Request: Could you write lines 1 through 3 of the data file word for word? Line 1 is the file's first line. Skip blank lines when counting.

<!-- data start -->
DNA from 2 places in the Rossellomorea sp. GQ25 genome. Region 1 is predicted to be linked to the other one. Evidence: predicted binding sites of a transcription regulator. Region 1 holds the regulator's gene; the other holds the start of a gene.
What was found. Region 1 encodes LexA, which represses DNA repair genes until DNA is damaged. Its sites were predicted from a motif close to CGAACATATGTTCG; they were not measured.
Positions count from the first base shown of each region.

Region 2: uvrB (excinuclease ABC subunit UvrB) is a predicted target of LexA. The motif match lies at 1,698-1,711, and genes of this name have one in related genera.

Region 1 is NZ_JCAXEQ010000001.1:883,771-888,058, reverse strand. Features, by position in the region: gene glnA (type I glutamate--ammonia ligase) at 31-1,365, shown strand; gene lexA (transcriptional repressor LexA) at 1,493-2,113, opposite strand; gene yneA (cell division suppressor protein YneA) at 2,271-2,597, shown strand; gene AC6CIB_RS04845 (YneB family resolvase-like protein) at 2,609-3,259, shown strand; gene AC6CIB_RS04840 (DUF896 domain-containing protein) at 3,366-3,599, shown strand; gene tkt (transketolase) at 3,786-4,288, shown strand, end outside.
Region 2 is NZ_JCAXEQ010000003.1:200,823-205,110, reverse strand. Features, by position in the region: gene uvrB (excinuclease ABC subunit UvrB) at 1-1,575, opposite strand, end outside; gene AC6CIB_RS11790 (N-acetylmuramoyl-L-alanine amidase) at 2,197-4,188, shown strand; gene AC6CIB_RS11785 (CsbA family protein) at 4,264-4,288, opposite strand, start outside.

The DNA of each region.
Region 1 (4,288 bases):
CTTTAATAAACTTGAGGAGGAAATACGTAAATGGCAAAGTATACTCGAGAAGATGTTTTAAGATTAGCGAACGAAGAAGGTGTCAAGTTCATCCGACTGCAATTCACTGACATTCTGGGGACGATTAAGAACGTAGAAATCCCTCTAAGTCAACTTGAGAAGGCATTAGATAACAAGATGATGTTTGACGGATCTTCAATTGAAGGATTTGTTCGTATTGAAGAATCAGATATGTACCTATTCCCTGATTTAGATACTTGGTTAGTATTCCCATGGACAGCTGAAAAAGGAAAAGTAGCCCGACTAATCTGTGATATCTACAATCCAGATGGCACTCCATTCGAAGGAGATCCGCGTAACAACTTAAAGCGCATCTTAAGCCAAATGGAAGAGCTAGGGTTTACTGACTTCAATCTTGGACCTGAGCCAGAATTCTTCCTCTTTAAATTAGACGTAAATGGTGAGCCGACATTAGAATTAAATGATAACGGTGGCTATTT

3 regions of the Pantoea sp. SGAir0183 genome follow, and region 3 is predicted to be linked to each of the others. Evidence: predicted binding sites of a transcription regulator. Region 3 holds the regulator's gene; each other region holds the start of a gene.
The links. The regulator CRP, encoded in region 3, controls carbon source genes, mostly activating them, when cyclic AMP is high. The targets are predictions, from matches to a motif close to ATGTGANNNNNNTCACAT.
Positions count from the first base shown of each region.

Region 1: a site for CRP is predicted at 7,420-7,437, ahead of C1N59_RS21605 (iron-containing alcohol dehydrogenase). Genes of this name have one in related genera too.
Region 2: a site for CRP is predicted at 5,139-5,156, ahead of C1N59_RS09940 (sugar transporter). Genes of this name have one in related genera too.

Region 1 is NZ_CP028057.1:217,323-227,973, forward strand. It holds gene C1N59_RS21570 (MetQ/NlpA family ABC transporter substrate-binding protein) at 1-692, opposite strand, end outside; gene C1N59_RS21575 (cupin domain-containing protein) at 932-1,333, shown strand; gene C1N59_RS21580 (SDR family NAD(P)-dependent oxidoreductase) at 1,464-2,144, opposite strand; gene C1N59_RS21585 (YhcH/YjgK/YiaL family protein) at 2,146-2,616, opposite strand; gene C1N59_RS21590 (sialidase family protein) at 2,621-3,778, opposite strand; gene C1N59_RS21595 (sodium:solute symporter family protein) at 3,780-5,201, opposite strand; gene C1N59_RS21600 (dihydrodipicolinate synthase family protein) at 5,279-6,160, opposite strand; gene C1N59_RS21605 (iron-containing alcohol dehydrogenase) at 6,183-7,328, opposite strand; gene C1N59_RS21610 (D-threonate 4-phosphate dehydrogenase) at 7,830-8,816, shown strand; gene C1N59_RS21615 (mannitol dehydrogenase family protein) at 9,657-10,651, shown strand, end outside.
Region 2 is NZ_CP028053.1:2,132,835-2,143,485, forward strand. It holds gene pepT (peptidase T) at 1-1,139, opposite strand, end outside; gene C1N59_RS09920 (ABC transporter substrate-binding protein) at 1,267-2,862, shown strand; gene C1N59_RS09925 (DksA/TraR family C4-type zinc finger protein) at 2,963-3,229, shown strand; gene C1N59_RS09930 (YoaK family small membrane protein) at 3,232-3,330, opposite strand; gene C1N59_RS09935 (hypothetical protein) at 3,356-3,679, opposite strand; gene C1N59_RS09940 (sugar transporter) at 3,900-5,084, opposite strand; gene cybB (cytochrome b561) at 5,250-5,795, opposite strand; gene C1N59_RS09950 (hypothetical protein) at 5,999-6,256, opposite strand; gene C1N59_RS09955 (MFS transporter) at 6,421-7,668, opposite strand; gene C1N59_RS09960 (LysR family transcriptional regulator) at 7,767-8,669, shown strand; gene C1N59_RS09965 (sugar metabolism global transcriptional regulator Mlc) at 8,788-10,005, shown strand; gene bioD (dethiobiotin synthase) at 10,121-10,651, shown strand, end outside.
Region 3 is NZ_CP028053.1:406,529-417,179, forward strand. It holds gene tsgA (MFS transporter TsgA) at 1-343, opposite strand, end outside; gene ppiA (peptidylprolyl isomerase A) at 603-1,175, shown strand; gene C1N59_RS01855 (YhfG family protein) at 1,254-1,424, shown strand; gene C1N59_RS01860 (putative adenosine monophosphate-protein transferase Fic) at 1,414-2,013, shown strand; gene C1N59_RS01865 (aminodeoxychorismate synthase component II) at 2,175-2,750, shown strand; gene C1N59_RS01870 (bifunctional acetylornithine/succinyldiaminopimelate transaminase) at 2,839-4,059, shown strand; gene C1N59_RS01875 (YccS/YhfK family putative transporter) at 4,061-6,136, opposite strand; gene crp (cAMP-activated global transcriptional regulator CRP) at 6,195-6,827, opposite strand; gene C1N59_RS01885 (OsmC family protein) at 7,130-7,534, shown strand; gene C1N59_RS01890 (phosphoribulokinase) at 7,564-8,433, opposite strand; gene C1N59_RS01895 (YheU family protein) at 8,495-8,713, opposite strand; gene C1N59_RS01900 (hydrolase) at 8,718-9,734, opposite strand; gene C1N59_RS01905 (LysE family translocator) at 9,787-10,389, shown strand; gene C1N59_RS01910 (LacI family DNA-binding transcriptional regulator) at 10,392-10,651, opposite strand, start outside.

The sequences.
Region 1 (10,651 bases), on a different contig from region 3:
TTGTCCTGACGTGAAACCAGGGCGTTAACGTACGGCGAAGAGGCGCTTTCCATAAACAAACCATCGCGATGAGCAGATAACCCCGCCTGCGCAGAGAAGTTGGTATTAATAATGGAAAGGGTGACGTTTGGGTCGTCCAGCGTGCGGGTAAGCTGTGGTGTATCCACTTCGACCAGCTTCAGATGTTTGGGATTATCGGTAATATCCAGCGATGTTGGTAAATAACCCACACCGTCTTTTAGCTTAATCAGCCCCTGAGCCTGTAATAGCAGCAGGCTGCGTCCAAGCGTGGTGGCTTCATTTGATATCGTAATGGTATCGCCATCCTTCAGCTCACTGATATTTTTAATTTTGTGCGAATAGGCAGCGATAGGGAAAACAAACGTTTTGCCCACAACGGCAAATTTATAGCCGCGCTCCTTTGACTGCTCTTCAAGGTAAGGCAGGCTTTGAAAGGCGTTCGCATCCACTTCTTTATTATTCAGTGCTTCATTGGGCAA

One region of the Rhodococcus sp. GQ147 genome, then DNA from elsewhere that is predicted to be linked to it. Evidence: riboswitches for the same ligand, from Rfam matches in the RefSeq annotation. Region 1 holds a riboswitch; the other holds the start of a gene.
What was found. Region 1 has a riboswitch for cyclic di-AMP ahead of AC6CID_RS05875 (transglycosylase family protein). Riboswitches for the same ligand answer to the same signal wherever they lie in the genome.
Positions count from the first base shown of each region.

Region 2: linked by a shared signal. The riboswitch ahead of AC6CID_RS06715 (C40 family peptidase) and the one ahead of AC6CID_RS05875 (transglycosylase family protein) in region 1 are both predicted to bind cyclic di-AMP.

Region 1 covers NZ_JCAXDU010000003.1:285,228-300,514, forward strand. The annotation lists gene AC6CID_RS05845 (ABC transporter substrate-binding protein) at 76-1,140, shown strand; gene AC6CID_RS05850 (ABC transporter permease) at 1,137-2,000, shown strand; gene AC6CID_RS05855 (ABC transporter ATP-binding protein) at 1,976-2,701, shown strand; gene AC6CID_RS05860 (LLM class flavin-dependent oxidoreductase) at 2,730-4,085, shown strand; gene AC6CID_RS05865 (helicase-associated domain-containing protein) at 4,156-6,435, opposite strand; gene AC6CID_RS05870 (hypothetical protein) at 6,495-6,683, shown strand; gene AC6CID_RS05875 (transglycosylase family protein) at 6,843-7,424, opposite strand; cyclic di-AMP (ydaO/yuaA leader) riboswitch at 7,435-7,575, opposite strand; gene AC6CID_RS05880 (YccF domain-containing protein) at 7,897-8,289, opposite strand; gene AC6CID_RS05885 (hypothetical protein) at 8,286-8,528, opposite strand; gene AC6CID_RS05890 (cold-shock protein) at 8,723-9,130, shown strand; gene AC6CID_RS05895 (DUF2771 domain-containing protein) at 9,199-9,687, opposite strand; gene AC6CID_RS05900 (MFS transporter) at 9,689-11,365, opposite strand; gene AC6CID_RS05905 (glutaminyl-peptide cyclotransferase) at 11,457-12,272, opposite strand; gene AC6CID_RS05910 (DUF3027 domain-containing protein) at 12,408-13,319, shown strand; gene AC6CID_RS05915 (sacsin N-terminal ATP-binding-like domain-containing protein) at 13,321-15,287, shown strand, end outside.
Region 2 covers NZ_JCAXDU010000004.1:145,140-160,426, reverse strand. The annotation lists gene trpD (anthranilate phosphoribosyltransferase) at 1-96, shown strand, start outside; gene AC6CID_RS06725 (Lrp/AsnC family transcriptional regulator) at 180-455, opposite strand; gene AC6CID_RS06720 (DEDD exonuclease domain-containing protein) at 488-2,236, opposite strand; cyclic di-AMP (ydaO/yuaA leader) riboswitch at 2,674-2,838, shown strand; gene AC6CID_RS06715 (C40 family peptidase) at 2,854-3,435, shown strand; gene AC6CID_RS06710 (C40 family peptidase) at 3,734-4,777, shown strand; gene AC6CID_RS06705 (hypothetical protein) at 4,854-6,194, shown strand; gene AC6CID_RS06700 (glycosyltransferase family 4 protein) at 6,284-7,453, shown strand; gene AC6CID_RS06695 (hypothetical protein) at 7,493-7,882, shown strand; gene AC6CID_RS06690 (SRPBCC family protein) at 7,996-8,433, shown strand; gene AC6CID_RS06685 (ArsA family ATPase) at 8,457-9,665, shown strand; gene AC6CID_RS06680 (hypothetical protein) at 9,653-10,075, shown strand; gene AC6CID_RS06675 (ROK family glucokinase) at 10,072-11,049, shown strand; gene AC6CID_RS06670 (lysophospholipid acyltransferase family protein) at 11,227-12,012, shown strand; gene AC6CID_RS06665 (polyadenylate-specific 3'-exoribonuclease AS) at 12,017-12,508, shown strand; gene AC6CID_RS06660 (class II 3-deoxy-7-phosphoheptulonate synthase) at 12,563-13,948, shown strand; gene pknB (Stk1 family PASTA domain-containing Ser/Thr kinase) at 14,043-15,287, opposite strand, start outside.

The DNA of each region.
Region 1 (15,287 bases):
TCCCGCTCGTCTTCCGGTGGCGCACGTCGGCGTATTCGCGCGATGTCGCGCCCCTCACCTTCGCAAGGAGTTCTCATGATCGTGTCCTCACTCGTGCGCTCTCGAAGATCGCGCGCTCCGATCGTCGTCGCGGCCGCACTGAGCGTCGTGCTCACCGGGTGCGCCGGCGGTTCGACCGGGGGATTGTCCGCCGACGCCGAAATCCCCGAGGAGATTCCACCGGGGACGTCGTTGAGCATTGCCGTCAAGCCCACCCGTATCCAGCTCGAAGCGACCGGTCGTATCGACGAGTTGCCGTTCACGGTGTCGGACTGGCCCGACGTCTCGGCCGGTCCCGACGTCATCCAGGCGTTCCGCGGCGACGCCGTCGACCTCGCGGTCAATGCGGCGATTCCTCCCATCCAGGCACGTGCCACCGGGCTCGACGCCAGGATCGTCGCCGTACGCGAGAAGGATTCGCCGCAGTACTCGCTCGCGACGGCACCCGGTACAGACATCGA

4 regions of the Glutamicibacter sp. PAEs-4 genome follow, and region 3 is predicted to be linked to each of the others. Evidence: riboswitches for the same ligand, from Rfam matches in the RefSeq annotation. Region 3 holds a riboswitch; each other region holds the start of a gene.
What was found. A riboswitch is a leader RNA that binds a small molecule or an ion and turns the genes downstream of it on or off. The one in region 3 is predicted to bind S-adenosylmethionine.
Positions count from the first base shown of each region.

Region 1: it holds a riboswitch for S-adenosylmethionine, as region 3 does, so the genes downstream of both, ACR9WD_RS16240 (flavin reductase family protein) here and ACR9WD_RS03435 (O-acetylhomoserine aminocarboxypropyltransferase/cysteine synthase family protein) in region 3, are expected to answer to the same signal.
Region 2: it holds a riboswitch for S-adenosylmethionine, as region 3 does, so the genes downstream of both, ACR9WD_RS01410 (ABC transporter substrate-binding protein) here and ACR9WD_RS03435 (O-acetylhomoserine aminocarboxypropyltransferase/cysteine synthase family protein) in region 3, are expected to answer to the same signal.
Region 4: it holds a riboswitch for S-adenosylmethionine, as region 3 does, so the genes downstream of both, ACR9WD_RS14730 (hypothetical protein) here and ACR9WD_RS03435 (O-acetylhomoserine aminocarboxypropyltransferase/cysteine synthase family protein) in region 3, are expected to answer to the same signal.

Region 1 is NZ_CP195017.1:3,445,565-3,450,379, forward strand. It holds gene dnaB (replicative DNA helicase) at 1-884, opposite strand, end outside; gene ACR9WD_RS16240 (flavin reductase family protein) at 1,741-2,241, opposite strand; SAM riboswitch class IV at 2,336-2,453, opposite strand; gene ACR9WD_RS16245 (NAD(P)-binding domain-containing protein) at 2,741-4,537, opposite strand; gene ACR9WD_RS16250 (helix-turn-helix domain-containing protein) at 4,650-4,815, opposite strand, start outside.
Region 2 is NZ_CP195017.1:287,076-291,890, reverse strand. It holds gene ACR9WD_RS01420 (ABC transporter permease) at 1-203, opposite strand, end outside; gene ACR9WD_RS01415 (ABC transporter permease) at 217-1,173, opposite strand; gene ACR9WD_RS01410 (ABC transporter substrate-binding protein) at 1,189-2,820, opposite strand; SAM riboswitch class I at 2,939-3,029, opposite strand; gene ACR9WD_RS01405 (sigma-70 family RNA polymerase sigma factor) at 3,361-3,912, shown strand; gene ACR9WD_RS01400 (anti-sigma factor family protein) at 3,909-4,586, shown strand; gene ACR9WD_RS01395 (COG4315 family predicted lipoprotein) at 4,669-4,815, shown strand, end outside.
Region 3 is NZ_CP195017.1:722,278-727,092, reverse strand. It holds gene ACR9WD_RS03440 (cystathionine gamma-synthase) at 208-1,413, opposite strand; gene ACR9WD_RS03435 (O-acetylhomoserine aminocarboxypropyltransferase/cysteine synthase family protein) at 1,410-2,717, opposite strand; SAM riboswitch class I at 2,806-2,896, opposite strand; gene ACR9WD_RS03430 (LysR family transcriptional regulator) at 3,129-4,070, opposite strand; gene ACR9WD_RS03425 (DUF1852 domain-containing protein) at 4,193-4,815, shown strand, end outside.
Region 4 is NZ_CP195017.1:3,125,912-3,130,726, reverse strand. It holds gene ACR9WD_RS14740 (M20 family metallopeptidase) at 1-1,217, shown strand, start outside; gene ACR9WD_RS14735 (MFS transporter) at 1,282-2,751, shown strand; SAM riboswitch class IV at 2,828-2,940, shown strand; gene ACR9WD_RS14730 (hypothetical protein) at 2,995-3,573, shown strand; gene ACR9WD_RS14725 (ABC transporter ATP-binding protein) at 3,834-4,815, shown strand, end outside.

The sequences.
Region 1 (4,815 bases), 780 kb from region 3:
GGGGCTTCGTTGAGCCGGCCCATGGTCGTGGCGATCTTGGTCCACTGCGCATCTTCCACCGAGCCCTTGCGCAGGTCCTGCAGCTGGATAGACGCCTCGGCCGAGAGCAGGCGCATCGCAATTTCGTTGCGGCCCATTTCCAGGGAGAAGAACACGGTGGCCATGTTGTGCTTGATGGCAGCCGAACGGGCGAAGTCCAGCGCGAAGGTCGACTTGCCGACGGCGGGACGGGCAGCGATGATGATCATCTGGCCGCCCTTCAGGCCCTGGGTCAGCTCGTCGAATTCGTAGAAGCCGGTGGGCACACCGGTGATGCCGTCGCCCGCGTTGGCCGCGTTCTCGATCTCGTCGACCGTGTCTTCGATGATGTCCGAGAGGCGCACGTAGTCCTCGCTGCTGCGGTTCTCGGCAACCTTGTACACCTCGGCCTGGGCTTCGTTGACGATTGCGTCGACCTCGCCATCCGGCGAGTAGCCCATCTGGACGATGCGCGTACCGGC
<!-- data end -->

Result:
DNA from 2 places in the Rossellomorea sp. GQ25 genome. Region 1 is predicted to be linked to the other one. Evidence: predicted binding sites of a transcription regulator. Region 1 holds the regulator's gene; the other holds the start of a gene.
What was found. Region 1 encodes LexA, which represses DNA repair genes until DNA is damaged. Its sites were predicted from a motif close to CGAACATATGTTCG; they were not measured.
Positions count from the first base shown of each region.